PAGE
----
Wednesday, August 26, 2009

Bulls Take a Break; Stocks Up Marginally

With the Dow up seven straight days - though narrowly - reports on Durable Goods and New Home Sales boosted stocks, but the mood was cautious at midweek.

Thanks to the Cash for Clunkers government rebate program, durable goods orders registered their largest monthly gain in two years, up 4.9%, though the gain ex-autos was more in-line with expectations, though still solid at +0.8%.

The Commerce Department reported that sales of new homes rose for the 4th consecutive month in July, up 9.6% to a seasonally-adjusted annual rate of 433,000. Stocks were trading lower prior to to 10:00 am release of that number, but quickly shot into positive territory.

However, as has been the case in each of the last three days, gains were short-lived and all of the major indices spent the rest of the day zig-zagging the break-even line in a listless session. There still exists a good amount of commentary calling for a correction, though market participants are loath to give up gains or miss out on another potential leg up. All of the indices are at or very near resistance points dating back to last November 4, when stocks rebounded sharply after falling in September and October amidst uncertainty over the future of the entire financial system.

That ugly scenario seems to have been averted, but investors remain cooly cautious with summer quickly coming to an end. September is one of the rougher months for stocks and could be even harder considering the outsize gains made during the warm months of July and August.

Dow 9,543.52, +4.23 (0.04%)
NASDAQ 2,024.43, +0.20 (0.01%)
S&P 500 1,028.12, +0.12 (0.01%)
NYSE Composite 6,687.94, -9.28 (0.14%)

Declining issues narrowly beat back advancers, 3261-3111, but new highs finished ahead of new lows again, 174-45. If one was to take a cue from the indications supply by the new high-lows metric, it would appear that the market is not ready to relinquish its bullish posture. The number of new lows has continued to shrink in the face of growing investor optimism. Even bad stocks are getting bids.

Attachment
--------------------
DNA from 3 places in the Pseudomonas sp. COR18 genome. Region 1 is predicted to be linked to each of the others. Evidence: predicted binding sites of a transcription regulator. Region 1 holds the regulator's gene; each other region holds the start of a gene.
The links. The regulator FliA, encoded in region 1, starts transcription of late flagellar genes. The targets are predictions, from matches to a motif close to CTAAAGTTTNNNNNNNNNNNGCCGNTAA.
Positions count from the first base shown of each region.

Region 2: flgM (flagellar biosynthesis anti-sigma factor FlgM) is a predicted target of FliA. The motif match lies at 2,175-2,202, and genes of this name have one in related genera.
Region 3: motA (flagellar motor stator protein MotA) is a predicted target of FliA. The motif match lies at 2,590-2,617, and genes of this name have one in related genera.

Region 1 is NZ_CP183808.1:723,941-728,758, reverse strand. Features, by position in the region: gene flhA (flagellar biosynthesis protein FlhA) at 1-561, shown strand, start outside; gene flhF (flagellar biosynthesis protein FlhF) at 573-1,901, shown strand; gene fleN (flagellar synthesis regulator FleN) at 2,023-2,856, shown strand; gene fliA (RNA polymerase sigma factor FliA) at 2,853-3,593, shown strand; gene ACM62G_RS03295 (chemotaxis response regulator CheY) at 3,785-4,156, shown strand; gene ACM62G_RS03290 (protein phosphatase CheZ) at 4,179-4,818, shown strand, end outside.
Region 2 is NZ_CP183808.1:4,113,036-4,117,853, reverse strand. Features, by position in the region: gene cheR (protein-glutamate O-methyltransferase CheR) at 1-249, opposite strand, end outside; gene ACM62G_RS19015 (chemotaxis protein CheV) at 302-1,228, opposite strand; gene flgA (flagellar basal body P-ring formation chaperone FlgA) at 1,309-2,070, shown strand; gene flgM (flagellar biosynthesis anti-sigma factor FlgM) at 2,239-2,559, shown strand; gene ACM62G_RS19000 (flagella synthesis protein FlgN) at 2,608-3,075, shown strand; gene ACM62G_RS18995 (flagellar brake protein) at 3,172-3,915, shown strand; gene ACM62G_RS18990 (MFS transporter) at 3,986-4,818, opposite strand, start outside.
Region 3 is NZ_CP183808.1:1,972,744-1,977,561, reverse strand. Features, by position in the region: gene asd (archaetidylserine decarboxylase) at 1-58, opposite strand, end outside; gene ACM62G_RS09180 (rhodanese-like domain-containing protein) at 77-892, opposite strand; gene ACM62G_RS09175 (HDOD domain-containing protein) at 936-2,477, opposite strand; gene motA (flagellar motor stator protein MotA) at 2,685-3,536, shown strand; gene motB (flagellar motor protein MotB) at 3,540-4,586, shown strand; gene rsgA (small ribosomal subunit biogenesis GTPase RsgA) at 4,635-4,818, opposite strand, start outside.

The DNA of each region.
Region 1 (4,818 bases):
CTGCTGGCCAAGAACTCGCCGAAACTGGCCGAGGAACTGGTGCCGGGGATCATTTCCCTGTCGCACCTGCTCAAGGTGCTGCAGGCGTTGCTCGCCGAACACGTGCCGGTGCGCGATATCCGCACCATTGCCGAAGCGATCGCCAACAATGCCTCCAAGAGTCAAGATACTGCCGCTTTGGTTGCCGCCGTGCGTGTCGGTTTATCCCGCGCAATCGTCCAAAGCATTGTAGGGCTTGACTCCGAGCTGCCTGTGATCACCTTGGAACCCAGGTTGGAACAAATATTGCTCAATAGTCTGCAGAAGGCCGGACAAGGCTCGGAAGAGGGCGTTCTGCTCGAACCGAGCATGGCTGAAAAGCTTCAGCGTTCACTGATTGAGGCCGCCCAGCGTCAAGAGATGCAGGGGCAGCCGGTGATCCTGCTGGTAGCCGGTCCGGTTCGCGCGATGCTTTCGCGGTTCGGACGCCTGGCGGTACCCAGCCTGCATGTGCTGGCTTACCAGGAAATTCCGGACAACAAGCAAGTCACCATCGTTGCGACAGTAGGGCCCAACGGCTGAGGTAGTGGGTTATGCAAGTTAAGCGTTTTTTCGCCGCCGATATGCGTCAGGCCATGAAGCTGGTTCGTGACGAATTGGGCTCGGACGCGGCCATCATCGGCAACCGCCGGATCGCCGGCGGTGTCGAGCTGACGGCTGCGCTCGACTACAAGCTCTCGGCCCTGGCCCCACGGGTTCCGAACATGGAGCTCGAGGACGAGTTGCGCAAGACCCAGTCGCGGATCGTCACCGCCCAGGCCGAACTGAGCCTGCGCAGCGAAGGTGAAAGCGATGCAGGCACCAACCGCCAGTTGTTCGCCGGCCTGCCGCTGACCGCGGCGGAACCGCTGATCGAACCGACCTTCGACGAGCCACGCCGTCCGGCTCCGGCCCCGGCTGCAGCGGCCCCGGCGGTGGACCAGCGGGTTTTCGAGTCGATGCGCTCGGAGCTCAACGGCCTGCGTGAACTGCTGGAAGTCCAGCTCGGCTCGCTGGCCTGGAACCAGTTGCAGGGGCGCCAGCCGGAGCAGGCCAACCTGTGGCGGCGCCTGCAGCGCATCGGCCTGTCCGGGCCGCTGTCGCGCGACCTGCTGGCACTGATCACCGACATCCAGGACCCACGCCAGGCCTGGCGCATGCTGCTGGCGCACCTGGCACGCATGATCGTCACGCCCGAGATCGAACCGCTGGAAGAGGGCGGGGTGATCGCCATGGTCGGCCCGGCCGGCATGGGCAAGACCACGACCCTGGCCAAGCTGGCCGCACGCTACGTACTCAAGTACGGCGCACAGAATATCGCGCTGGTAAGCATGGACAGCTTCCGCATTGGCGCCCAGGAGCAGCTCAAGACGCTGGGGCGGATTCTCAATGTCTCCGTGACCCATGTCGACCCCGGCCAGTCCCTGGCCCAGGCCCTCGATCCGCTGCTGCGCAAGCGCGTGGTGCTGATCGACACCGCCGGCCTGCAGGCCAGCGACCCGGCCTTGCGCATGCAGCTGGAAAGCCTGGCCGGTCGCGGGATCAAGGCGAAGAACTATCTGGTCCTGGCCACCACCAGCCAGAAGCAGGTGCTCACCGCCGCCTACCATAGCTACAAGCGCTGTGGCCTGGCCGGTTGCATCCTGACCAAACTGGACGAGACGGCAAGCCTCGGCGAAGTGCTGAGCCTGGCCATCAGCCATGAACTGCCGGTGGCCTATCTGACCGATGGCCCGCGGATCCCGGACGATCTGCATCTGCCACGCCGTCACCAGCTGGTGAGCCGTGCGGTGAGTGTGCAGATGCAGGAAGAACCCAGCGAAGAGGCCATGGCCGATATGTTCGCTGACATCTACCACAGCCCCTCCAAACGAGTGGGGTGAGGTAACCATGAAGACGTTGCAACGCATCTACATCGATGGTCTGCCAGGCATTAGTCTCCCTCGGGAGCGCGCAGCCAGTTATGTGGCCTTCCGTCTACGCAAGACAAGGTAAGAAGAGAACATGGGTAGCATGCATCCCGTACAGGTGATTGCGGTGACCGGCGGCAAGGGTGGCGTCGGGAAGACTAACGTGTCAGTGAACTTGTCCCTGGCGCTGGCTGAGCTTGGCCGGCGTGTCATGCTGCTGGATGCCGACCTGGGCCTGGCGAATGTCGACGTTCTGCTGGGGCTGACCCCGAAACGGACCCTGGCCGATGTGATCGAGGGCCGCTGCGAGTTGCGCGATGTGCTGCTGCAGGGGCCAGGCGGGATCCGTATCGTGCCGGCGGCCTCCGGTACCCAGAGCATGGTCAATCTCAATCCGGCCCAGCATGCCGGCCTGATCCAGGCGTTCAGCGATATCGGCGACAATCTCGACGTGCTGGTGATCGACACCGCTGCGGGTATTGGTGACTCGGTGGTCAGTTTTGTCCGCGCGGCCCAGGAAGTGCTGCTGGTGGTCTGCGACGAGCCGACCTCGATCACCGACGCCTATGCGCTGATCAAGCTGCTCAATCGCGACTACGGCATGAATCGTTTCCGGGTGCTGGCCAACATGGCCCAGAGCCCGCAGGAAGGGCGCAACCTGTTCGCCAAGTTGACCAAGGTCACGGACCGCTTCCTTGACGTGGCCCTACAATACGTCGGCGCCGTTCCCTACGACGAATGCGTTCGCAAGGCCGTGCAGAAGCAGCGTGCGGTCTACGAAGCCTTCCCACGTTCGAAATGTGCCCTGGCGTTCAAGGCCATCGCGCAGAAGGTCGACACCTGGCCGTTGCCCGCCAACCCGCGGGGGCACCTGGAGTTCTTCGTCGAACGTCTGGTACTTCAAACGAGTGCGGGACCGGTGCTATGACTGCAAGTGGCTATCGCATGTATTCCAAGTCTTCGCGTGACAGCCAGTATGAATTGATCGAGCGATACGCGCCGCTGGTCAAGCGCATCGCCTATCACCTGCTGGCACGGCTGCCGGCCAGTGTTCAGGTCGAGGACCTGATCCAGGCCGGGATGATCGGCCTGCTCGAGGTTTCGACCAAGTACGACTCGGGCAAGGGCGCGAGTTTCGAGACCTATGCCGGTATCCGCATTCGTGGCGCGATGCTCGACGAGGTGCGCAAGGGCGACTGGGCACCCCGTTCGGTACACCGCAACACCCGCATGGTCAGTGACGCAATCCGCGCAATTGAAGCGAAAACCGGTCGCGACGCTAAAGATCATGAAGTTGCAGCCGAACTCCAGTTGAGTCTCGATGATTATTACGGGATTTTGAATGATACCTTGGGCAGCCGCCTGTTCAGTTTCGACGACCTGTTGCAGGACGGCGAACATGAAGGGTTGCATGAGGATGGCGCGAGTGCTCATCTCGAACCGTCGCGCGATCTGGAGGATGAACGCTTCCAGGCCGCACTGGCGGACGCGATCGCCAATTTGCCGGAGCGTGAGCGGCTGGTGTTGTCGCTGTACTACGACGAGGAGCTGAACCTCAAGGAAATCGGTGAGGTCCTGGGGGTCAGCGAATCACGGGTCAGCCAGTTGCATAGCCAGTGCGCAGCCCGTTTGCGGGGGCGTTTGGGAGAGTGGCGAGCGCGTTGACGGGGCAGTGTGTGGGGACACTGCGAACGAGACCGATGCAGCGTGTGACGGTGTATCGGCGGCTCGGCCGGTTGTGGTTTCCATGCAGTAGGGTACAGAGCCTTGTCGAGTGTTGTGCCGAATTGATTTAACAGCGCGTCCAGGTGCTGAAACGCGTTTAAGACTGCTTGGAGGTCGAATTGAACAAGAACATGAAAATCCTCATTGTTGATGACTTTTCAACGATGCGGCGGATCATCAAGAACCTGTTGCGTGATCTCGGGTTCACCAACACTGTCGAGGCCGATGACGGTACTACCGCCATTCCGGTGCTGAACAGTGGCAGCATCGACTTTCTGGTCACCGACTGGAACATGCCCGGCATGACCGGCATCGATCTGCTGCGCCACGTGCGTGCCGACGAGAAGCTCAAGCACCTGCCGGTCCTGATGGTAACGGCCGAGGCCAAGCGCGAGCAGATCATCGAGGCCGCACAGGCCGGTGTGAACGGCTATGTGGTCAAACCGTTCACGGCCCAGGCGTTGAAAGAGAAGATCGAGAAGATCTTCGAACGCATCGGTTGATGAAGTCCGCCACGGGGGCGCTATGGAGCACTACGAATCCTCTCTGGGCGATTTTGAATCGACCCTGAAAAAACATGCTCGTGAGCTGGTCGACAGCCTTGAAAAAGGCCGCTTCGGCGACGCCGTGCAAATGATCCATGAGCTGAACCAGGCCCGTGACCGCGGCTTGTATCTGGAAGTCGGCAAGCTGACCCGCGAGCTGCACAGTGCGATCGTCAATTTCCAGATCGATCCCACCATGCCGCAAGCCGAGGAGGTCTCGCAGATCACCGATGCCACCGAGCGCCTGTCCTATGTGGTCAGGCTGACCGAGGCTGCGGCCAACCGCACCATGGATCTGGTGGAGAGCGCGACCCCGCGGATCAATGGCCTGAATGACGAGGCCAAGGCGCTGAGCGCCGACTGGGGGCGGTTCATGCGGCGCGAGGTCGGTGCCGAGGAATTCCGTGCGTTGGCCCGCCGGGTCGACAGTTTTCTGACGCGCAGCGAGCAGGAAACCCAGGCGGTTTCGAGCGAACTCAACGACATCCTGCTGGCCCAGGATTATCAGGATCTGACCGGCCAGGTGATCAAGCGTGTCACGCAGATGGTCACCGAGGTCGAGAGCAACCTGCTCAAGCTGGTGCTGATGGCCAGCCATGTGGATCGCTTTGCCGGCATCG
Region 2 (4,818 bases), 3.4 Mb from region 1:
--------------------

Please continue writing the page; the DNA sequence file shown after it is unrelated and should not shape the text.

Volume was its usual slow self, with nothing much in the way of volatility even whispered at this point. Stocks have barely budged all week and volume has been sluggish.

NYSE Volume 1,169,384,000
NASDAQ Volume 2,054,796,000

Crude oil future, now in the October delivery contract, tumbled another 62 cents, to $71.43. Gold dropped 20 cents, to $945.80. Silver shed 6 cents, to $14.29. While it was a slow day everywhere, that didn't prevent futures traders to send most commodities lower for the second straight day. Today it was the food category hardest hit after yesterday's assault on the energy sector.

Tomorrow morning all eyes will be trained on the 8:30 am release of new unemployment and continuing claims. That number should set the tone for the market, though there are more than enough other forces at work to swing consensus one way or the other. With resistance just overhead, it's becoming increasingly difficult for stocks to continue their heady climb.

No comments: